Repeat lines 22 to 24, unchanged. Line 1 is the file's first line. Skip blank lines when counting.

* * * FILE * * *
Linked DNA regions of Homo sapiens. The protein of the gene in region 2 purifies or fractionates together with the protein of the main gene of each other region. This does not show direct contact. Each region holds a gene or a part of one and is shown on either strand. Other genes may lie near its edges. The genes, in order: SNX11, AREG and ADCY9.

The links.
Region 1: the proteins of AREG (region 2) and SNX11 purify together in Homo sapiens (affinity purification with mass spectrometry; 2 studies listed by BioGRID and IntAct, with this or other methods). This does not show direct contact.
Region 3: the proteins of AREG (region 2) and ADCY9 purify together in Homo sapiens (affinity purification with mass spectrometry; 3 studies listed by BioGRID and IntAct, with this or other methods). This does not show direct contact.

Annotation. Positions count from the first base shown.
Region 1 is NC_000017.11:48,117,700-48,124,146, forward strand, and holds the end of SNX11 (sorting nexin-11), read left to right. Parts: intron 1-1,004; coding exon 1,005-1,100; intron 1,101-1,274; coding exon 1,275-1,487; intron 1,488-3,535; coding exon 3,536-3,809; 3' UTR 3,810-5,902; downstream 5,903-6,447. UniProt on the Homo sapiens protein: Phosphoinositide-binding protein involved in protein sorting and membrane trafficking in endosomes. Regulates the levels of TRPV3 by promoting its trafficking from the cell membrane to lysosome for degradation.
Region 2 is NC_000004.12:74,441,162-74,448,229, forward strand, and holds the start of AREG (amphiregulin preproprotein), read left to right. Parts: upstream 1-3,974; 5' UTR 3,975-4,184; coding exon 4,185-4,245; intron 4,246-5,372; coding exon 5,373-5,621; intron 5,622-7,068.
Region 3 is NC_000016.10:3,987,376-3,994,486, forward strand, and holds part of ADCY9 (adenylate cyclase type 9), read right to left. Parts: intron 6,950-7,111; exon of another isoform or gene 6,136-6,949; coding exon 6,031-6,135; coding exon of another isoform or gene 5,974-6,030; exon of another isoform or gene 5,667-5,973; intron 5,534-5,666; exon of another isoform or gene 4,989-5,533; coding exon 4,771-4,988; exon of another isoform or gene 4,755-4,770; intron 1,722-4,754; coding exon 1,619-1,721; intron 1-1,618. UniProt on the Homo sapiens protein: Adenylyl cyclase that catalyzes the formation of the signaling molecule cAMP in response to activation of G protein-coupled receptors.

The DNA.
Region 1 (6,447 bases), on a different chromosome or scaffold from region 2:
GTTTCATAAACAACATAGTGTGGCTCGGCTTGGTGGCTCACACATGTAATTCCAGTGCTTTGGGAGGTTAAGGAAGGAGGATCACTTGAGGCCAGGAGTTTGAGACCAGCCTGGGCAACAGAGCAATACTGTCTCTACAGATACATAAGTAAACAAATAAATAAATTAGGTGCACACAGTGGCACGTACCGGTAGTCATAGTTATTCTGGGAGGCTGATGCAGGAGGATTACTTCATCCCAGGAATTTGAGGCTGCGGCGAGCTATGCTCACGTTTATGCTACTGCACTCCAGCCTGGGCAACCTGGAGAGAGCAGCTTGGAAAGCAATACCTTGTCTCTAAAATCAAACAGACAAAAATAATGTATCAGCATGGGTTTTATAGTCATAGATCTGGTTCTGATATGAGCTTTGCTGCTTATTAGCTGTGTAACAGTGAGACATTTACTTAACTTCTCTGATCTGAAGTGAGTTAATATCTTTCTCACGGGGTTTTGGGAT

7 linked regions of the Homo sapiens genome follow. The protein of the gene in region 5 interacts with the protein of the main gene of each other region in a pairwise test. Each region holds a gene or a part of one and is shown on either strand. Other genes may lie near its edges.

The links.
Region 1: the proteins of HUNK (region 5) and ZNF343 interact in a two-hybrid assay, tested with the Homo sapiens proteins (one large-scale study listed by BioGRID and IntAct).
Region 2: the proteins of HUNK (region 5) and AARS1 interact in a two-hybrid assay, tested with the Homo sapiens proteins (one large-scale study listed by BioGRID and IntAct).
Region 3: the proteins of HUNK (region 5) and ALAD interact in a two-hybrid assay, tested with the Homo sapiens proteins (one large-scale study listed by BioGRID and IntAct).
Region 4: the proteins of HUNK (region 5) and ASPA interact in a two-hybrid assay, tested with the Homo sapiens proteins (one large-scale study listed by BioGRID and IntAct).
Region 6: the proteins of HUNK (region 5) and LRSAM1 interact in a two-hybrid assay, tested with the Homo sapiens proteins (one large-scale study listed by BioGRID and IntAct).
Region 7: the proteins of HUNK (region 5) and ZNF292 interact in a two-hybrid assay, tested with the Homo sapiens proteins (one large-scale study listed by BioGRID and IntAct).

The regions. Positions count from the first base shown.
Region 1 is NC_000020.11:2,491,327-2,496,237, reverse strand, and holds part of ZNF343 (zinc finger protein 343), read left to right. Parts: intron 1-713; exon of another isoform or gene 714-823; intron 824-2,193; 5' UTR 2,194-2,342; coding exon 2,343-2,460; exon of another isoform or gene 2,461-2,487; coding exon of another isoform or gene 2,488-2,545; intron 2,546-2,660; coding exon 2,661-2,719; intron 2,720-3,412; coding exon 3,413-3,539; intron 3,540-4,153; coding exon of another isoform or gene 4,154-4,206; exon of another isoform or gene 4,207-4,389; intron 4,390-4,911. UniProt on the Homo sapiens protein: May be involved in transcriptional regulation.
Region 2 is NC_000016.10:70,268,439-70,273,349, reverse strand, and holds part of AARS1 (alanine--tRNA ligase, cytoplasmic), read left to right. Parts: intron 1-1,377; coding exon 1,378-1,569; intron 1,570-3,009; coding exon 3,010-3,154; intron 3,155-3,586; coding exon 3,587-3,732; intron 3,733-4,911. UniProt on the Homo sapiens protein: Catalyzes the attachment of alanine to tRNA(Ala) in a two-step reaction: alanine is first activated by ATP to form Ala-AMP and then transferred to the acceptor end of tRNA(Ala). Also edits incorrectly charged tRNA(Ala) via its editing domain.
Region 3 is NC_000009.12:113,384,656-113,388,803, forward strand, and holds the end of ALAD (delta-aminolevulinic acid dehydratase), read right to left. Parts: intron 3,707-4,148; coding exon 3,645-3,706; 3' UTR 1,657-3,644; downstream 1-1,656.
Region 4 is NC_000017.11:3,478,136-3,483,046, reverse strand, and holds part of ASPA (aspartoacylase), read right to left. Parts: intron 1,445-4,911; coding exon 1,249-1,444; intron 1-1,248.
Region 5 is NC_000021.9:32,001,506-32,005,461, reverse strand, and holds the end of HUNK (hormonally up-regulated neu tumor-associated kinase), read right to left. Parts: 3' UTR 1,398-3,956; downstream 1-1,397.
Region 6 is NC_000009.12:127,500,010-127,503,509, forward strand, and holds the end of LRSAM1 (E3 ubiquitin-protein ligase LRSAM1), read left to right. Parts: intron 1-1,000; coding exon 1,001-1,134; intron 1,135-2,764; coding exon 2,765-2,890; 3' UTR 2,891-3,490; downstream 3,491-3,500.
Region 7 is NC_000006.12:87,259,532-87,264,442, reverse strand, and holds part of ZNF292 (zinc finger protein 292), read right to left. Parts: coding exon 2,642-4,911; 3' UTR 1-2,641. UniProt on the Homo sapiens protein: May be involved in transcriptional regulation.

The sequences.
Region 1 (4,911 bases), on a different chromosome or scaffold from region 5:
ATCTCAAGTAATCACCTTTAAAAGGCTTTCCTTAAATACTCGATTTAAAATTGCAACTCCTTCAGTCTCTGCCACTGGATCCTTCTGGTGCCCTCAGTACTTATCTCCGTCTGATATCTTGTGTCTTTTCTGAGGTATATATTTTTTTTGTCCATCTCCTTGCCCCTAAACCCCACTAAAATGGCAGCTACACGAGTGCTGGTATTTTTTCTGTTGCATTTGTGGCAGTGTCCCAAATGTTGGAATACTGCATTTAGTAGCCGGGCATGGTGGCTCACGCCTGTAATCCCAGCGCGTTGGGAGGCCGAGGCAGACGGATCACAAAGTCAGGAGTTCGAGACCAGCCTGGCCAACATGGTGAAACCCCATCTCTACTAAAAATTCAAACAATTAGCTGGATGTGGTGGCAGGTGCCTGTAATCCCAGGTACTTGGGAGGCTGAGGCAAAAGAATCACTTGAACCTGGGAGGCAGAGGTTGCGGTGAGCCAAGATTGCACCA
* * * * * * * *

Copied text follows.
Region 2 is NC_000016.10:70,268,439-70,273,349, reverse strand, and holds part of AARS1 (alanine--tRNA ligase, cytoplasmic), read left to right. Parts: intron 1-1,377; coding exon 1,378-1,569; intron 1,570-3,009; coding exon 3,010-3,154; intron 3,155-3,586; coding exon 3,587-3,732; intron 3,733-4,911. UniProt on the Homo sapiens protein: Catalyzes the attachment of alanine to tRNA(Ala) in a two-step reaction: alanine is first activated by ATP to form Ala-AMP and then transferred to the acceptor end of tRNA(Ala). Also edits incorrectly charged tRNA(Ala) via its editing domain.
Region 3 is NC_000009.12:113,384,656-113,388,803, forward strand, and holds the end of ALAD (delta-aminolevulinic acid dehydratase), read right to left. Parts: intron 3,707-4,148; coding exon 3,645-3,706; 3' UTR 1,657-3,644; downstream 1-1,656.
Region 4 is NC_000017.11:3,478,136-3,483,046, reverse strand, and holds part of ASPA (aspartoacylase), read right to left. Parts: intron 1,445-4,911; coding exon 1,249-1,444; intron 1-1,248.